It is a rare occasion when a piece of pressed glass bearing a previously unknown pattern appears on the market. But that is what happened in 2011, and the Museum was fortunate enough to acquire the piece. This oval tray, decorated with roosters, dogs, and birds, came from a private collection that was formed in the 1940s and 1950s.
The oval shape was used for several patterns, some with a stippled background (lacy pressed glass), which were probably made about 1835–1850. Some of these patterns have a butterfly in the center of the plate and were issued in three sizes, the smallest of which matches the newly discovered tray. An unstippled plate in the same shape has a heart in the center and at the ends, and another plate, decorated with acanthus leaves and fleurs-de-lis, was made in both stippled and plain versions. The very playful design on the Museum’s new tray is unlike any other known pattern in pressed glass. Animals are found on some children’s dishes, but they were made at the end of the 19th century and do not match this pattern. The size and shape of the tray suggest that it was a utilitarian object and not a toy. Most of these trays, which were probably used as bread plates, are made of lead glass. While some of them are thought to have been produced by the Boston and Sandwich Glass Company, that attribution is by no means certain.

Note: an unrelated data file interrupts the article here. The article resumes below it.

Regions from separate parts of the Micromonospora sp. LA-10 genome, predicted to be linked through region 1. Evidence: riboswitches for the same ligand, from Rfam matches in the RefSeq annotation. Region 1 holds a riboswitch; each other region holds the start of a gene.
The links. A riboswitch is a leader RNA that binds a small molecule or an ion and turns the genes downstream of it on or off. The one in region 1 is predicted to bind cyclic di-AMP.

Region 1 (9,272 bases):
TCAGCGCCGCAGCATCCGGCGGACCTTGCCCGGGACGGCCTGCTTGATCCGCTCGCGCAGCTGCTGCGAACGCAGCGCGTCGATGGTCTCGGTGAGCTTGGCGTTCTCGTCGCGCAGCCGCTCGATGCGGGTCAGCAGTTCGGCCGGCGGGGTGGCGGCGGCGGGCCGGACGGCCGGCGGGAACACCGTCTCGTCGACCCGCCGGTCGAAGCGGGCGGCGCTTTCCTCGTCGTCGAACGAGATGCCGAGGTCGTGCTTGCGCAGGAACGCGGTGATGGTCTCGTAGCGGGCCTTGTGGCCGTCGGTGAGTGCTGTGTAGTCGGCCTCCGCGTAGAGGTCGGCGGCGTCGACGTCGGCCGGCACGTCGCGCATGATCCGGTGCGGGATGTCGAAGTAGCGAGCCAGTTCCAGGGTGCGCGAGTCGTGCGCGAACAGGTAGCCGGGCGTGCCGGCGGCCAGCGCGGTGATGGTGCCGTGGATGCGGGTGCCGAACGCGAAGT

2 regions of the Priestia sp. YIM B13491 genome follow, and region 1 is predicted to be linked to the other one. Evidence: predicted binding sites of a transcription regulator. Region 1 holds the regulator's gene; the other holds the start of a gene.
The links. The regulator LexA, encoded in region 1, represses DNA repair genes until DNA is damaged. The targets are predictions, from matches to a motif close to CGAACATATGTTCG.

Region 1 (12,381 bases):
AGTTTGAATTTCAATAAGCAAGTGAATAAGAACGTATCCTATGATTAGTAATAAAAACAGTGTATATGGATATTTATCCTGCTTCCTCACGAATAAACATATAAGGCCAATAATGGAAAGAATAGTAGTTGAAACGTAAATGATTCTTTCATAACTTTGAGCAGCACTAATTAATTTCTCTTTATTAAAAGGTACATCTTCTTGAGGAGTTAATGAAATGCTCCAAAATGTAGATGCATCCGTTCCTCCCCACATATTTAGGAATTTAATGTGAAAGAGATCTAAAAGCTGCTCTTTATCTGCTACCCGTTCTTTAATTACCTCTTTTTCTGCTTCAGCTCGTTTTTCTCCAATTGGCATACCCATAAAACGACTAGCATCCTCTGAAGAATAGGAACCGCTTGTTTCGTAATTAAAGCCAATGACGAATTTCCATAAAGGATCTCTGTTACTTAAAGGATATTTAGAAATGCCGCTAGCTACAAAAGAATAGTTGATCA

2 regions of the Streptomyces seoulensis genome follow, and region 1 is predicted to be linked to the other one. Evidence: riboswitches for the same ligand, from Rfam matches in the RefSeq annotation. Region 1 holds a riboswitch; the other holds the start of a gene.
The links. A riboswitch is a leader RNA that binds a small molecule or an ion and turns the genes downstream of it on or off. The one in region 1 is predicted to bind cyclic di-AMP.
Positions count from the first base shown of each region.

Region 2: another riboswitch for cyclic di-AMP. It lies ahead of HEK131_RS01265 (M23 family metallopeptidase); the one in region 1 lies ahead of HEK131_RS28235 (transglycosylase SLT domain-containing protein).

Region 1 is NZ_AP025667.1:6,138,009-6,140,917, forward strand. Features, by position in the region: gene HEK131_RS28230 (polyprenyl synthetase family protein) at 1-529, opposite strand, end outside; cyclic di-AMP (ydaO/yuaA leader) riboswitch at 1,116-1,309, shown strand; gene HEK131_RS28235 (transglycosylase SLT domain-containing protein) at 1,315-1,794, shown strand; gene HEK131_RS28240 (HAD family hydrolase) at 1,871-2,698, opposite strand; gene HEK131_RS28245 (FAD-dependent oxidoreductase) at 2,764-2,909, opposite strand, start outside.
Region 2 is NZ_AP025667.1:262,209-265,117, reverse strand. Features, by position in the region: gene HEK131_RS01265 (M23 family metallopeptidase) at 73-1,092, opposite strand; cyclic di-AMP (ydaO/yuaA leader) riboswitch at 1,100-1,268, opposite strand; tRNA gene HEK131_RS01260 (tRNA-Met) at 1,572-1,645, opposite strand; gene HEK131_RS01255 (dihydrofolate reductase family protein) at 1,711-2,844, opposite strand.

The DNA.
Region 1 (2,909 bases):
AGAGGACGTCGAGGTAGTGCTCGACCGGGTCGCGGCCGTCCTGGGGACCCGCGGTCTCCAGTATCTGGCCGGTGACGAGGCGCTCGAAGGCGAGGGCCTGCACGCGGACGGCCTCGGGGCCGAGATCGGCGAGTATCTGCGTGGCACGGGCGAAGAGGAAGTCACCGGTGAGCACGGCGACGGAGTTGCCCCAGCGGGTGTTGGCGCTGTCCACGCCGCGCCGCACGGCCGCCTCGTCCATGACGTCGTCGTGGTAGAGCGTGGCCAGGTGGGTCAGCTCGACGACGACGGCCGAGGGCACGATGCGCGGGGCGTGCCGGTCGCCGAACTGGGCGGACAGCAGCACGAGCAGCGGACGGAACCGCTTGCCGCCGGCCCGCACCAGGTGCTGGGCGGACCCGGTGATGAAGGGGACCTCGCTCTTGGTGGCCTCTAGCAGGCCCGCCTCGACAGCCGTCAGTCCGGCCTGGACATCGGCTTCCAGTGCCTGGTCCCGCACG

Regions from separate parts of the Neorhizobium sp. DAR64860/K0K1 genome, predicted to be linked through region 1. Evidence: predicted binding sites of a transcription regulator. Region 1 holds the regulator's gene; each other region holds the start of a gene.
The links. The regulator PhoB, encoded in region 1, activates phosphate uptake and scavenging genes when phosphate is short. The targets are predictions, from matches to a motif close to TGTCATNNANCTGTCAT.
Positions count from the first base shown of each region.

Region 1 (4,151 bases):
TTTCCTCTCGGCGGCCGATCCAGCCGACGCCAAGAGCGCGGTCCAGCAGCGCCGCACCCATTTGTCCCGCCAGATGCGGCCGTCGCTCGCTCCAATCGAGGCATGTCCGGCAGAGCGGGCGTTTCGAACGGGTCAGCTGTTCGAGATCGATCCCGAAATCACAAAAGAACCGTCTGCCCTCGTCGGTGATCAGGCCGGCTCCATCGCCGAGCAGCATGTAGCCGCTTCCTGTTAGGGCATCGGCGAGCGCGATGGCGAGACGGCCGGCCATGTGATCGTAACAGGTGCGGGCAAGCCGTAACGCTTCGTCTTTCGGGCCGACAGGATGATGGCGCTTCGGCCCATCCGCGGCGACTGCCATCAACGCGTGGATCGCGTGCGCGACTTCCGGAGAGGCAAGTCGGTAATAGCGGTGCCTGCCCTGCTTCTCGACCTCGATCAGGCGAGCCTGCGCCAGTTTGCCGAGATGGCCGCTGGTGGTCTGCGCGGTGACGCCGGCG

For additional information on this tray, see Jeffrey S. Evans, “A Most Unexpected Pressed Glass Dish,” The Glass Club Bulletin, no. 220, Autumn/Winter 2011, pp. 15–19.